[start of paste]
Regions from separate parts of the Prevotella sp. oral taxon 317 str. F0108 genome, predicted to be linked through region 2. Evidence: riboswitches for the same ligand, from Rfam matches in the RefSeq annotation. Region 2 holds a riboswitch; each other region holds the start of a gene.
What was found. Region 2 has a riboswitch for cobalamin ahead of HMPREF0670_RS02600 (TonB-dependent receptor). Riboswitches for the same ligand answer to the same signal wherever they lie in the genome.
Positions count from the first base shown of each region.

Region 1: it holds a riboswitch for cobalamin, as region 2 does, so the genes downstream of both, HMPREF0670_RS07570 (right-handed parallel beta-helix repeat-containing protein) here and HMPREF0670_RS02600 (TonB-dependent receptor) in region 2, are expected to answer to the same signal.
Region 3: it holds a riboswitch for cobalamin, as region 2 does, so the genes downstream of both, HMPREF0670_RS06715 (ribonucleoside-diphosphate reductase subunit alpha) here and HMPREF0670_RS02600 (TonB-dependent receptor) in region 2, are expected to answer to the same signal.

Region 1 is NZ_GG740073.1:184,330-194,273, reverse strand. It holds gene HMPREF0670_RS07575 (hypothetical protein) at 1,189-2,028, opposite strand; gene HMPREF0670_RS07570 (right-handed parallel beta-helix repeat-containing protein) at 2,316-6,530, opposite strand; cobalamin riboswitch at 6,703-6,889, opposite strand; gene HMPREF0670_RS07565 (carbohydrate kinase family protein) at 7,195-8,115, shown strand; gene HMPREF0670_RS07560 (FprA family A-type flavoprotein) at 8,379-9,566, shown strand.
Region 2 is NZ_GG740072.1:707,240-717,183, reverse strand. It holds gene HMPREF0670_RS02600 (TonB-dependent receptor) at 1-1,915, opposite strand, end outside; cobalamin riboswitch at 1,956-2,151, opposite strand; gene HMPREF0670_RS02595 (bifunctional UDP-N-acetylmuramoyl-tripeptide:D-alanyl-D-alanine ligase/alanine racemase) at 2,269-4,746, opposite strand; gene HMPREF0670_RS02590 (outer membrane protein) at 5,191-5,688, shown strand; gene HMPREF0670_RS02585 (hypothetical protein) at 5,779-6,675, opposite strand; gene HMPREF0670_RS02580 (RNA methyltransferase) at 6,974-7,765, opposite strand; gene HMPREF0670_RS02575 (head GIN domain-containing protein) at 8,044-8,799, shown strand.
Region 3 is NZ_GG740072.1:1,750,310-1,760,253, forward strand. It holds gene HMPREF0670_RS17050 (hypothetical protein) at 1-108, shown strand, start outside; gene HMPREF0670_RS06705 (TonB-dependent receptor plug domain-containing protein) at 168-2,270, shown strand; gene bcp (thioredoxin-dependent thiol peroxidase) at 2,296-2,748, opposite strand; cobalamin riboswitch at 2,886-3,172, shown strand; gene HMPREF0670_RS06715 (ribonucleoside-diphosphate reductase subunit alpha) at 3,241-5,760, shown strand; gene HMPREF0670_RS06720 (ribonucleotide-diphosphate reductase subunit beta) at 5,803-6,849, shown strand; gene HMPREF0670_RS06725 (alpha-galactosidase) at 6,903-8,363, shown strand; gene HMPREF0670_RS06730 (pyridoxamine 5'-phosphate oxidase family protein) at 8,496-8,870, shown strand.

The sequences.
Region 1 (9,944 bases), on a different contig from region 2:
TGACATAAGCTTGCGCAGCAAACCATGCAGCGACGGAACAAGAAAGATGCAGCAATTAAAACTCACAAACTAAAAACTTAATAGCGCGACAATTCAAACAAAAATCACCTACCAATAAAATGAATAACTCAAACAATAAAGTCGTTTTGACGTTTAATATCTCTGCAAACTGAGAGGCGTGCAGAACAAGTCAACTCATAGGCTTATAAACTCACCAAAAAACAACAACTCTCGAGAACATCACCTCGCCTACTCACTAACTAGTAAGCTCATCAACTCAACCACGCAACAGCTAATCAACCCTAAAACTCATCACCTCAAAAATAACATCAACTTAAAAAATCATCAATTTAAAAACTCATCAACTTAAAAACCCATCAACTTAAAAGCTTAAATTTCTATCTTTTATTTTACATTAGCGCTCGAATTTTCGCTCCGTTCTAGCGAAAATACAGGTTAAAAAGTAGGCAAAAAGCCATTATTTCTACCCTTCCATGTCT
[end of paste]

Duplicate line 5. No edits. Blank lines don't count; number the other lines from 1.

Region 3: it holds a riboswitch for cobalamin, as region 2 does, so the genes downstream of both, HMPREF0670_RS06715 (ribonucleoside-diphosphate reductase subunit alpha) here and HMPREF0670_RS02600 (TonB-dependent receptor) in region 2, are expected to answer to the same signal.